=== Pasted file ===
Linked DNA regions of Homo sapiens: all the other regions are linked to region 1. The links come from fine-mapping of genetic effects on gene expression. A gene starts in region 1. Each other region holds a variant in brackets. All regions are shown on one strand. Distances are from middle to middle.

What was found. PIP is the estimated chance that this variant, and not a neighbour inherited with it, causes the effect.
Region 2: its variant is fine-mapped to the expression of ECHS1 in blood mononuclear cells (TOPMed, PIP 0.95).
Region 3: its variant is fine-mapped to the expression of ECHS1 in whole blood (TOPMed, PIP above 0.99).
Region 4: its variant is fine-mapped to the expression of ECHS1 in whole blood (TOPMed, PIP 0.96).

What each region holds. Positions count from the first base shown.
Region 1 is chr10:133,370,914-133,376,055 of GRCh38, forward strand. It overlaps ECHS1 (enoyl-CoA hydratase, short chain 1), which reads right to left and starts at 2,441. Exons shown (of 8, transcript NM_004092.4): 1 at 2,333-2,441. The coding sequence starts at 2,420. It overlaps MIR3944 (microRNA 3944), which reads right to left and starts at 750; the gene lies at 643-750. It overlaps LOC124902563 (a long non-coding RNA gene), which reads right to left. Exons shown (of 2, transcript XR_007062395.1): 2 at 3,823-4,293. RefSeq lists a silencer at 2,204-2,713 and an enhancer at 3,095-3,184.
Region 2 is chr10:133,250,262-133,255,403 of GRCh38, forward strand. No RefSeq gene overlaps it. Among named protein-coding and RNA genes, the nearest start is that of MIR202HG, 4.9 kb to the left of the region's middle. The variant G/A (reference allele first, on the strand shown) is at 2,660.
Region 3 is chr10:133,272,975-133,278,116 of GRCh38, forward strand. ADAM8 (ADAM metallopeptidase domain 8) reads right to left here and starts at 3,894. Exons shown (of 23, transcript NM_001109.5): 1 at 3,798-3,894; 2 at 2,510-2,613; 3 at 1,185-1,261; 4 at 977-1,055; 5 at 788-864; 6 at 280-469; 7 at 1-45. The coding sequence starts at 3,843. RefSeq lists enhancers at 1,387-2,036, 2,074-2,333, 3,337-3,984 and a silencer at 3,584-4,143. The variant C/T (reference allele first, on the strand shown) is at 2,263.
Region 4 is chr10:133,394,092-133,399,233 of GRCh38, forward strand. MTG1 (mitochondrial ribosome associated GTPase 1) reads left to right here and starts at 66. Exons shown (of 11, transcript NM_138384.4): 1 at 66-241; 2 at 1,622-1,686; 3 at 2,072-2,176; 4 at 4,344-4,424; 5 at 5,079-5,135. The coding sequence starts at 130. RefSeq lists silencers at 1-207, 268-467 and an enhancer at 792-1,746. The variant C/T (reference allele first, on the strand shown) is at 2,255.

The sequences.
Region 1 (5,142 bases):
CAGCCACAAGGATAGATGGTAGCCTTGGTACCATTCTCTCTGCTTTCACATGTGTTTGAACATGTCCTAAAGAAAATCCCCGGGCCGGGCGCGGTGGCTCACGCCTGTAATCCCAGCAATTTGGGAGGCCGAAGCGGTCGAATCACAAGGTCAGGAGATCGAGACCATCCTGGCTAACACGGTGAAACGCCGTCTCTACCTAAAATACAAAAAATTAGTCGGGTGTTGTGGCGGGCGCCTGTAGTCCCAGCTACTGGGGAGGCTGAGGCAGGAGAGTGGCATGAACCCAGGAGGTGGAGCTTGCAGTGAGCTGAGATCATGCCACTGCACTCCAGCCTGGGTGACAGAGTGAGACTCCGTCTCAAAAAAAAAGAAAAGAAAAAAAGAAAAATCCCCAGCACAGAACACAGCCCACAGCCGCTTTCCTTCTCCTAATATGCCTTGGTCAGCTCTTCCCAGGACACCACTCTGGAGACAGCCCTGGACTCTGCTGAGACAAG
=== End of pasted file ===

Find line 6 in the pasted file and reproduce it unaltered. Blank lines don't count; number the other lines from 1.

What each region holds. Positions count from the first base shown.